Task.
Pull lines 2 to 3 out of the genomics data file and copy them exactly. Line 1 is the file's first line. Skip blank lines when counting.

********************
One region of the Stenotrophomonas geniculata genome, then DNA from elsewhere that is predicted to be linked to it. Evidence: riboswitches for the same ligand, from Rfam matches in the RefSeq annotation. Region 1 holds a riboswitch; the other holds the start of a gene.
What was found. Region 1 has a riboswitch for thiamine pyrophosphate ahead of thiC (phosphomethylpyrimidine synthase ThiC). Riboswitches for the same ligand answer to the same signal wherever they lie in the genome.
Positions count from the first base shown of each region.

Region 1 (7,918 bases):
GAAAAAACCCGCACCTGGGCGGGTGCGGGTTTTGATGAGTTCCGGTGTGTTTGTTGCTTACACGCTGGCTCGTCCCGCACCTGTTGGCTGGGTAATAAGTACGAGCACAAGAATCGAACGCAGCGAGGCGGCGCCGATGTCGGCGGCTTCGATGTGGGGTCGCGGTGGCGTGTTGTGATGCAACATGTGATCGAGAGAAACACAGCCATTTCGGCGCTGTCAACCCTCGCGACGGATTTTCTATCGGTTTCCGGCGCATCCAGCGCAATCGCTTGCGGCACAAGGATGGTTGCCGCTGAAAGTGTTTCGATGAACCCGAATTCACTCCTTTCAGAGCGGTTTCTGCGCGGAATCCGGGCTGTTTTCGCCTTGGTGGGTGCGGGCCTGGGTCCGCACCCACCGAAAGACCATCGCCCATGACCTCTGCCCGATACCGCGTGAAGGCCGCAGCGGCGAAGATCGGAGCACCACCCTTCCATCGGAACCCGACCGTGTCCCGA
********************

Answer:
What was found. Region 1 has a riboswitch for thiamine pyrophosphate ahead of thiC (phosphomethylpyrimidine synthase ThiC). Riboswitches for the same ligand answer to the same signal wherever they lie in the genome.
Positions count from the first base shown of each region.